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Lake Lanier Fishing Report: Bass biting best in spots deeper than 20 feet deep
Eric Aldrich
Local bass angler Eric Aldrich poses with a fish he caught. - photo by For The Times

Lake Lanier’s water level has risen to above full pool and is at 1,071.55 which is .55 feet above the normal full pull of 1,071. 

Surface temperatures remain in the mid 80s.

The main lake and creek mouths are clear. 

The backs of the creeks and the rivers are slightly stained, but will get very stained after pop-up thunderstorms.

Bass: Start your day out on round main lake points and humps with brush. 

Brush located in more than 20 feet of water has been where the fish seem to be located lately. 

Try to locate points and humps that have deep water close by. 

Areas close to the creek and river channels have been the best bet lately. 

The fish have been a little finicky in certain areas, so make sure you have a good milk run of spots and don’t spend too much time on any one area until you find an active school of fish.

The topwater bite has been hit and miss this week. 

When you find active fish, that’s been the lures of choice. 

Also try subsurface lures, like a spy bait or crankbait over the same brush piles.

The hot bite this week seems to be coming on the dropshots. 

We’ve been using the Lanier’s Baits Fruity Worm on a dropshot rig for your best success. 

Pay close attention to your electronics. When you see fish around the brush, use your dropshot to coax them to bite. 

If the fish seem finicky, try adjusting the length of your dropshot leader and weight.

There has also been a decent shallow water bite. 

We’ve been casting buzzbaits and SPRO Little John shallow running crankbaits up in the coves that have flowing water. 

We’ve been concentrating on the uplake creeks and coves because the boat traffic has been lightest. 

The lower lake creeks are also worth exploring.

Striper fishing has been good and the fish are locked into a good summer pattern.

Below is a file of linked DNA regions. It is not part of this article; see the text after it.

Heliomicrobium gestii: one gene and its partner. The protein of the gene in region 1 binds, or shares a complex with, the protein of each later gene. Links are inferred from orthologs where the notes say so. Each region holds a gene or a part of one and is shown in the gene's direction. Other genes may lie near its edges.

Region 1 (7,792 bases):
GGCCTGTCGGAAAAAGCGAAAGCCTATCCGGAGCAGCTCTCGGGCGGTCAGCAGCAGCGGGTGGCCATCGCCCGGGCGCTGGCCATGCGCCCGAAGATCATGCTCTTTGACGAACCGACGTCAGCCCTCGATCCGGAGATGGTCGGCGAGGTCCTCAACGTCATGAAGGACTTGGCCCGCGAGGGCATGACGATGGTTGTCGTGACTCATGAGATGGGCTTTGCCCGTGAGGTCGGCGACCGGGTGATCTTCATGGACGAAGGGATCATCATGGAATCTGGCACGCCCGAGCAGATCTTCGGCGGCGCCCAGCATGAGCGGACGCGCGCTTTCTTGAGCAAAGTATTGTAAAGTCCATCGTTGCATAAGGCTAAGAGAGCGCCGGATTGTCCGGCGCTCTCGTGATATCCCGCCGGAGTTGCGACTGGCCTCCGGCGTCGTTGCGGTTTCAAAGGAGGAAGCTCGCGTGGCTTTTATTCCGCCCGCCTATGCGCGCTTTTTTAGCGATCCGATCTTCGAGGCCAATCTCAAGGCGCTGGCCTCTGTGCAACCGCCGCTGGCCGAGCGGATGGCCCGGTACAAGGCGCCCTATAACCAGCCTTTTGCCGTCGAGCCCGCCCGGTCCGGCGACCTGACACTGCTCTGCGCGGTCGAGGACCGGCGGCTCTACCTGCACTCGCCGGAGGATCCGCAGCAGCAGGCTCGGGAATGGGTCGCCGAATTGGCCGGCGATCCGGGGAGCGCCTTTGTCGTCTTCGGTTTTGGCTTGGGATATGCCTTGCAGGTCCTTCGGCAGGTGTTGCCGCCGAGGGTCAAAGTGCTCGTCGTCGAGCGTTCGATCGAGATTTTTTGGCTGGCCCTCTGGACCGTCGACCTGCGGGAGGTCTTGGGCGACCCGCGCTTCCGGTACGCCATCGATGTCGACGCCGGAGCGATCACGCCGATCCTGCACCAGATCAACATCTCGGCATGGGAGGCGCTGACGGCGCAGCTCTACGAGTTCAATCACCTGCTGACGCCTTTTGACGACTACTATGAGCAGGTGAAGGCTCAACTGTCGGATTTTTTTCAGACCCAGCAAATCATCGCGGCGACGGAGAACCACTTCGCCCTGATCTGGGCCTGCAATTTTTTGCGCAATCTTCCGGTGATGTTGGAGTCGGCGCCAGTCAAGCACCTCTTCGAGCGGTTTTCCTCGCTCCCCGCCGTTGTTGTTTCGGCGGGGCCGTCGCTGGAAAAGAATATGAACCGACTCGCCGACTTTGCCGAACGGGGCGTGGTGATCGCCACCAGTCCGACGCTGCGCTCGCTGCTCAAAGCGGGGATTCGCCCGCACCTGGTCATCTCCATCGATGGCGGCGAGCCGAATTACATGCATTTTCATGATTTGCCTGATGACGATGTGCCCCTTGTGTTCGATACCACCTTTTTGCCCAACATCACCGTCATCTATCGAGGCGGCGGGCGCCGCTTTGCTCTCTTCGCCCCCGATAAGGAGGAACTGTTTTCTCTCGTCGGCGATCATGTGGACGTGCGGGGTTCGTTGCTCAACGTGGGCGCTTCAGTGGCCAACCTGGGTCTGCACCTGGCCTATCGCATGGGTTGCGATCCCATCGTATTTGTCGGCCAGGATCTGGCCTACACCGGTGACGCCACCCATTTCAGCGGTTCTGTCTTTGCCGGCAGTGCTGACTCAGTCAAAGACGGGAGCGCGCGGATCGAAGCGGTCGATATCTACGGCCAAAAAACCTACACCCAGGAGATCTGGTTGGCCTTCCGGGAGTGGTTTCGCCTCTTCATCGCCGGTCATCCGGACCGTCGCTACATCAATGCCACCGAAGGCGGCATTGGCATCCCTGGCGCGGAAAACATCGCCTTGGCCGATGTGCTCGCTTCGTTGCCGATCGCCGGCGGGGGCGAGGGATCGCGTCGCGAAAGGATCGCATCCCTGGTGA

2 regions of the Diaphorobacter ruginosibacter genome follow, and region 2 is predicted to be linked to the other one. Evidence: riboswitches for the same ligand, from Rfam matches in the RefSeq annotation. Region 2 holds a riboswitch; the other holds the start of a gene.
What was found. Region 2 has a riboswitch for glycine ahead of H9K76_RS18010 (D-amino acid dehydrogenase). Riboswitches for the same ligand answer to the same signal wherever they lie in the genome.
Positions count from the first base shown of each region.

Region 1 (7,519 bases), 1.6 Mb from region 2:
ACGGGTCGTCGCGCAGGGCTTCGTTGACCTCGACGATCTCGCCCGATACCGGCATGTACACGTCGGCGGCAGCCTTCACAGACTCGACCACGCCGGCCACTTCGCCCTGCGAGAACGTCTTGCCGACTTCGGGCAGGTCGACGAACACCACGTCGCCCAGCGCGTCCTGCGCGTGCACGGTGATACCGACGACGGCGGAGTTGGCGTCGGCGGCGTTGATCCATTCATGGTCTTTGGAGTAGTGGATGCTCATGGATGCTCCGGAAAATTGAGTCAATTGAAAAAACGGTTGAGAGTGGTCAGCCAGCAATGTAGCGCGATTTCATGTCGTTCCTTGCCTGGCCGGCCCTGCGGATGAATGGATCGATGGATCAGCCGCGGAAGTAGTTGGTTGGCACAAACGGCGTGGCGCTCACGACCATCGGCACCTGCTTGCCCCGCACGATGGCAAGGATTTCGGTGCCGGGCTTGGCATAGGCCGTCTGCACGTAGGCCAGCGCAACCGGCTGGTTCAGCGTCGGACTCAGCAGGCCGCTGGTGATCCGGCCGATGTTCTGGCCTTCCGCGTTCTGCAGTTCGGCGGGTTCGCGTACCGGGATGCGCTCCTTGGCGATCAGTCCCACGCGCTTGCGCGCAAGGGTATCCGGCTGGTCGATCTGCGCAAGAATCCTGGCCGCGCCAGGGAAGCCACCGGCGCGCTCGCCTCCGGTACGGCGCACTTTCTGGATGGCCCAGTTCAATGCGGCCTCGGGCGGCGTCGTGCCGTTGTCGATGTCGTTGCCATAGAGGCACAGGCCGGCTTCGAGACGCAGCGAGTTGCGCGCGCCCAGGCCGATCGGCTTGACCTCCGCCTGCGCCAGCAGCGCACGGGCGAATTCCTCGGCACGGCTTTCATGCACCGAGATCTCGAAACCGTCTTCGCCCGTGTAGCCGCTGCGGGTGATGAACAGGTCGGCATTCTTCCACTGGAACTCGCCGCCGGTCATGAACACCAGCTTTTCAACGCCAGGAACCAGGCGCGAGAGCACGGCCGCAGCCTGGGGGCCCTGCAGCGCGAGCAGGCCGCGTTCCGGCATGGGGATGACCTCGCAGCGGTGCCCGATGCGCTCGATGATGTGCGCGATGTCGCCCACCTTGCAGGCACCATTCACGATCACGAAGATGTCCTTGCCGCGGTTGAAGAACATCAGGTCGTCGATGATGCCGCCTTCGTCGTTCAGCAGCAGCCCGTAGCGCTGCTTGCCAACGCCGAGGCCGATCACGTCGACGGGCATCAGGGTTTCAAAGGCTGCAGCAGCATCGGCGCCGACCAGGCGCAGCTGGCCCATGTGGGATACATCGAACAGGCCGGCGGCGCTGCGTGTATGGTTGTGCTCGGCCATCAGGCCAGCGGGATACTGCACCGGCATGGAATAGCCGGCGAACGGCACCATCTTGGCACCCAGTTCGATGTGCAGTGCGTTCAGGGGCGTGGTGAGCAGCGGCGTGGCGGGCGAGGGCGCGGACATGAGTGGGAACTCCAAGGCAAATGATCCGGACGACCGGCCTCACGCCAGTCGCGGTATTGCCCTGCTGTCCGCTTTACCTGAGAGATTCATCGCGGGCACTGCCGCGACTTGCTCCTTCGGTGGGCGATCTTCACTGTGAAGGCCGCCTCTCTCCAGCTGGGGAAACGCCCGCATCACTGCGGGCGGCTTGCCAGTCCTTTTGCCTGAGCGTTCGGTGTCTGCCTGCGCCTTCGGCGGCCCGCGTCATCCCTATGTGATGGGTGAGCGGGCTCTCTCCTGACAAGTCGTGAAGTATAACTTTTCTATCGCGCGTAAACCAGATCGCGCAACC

Start your day in the creek mouths or up lake in the rivers. 

The stripers are relating to the schools of shad and herring.

Trolling with a captain Mack’s umbrella rig is a great way to cover water, locate fish and it may produce all day long. 

Keep moving until you locate a school of fish.

Your electronics are critical tools in summertime. 

Don’t just stop and fish, unless you see the tell-tale arcs and wavy lines that indicate fish. 

Once you locate a large school of fish, live herring will be your best bet. 

Fish your live herring on down lines. 

Use a heavier 2-ounce weight with a long leader of Sunline and a Gammaktsu shiner or octopus hook. 

The heavier weight will help you to get your live bait rigs down through the warmer upper layer of water to the cooler water below the thermocline.

Power fishing with large spoons has also come into play recently. 

If you have a large school of fish showing on your fish finder, then drop a large Lake Forks Ben Parker spoon down through the school and reel it as fast as you can up through the fish to entice a reaction bite. 

Other lures will work in this situation. 

I like to retrieve a SPRO bucktail rigged with a Lanier Baits Little Swimmer through the school.

Pan fishing: The crappie have been biting well after dark, around the bridge pilings and around lighted boat docks. 

Downlining live crappy minnows or native spottail minnows has been working well. 

If you can find brush that will make the bite all that much better. 

Watch your electronics and drop your down lines to just above the level where you mark fish.

The brim continue to bite live bait under bobbers around Rocky areas and lay down trees around the banks. 

Most of the fish will catch up shallow or smaller, but they can be fun for kids and adults alike to catch. 

If you want to catch bigger brim, try casting the same live baits like worms and crickets on a line without a bobber. 

Attached a 1/4-ounce split shot about two feet above your hook, cast it out and secure your rod.

To contact Eric Aldrich, email him at with comments or questions.

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